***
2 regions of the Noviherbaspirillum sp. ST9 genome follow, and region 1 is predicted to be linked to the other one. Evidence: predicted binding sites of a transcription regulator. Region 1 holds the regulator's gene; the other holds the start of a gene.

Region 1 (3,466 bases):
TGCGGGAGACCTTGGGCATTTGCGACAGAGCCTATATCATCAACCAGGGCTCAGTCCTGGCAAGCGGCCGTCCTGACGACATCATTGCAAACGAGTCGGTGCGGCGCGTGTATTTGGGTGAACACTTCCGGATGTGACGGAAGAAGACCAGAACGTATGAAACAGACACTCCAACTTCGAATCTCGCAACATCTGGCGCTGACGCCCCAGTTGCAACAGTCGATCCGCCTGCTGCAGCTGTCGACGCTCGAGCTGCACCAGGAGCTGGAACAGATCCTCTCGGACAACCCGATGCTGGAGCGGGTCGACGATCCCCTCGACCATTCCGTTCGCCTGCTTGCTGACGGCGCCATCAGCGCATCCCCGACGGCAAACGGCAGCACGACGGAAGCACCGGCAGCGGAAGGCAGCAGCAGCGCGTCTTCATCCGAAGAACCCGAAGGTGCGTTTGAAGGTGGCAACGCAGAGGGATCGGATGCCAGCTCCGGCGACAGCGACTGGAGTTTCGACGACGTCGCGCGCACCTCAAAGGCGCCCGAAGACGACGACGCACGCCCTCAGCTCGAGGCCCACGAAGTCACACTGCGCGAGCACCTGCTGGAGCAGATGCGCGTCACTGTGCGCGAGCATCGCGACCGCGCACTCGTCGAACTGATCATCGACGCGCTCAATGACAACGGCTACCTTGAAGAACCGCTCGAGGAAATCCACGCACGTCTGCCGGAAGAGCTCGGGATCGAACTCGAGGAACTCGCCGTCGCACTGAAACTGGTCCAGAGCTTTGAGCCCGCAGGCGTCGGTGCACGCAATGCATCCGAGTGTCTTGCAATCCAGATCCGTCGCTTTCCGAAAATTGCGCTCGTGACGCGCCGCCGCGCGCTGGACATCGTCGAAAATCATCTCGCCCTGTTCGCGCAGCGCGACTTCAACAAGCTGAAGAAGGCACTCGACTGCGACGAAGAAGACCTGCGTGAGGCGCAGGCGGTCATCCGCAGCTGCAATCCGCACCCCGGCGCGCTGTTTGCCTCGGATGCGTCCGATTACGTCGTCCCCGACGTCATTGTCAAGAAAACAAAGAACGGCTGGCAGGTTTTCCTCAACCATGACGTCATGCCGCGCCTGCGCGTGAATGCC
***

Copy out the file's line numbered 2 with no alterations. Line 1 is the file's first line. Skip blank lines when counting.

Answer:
Region 1 (3,466 bases):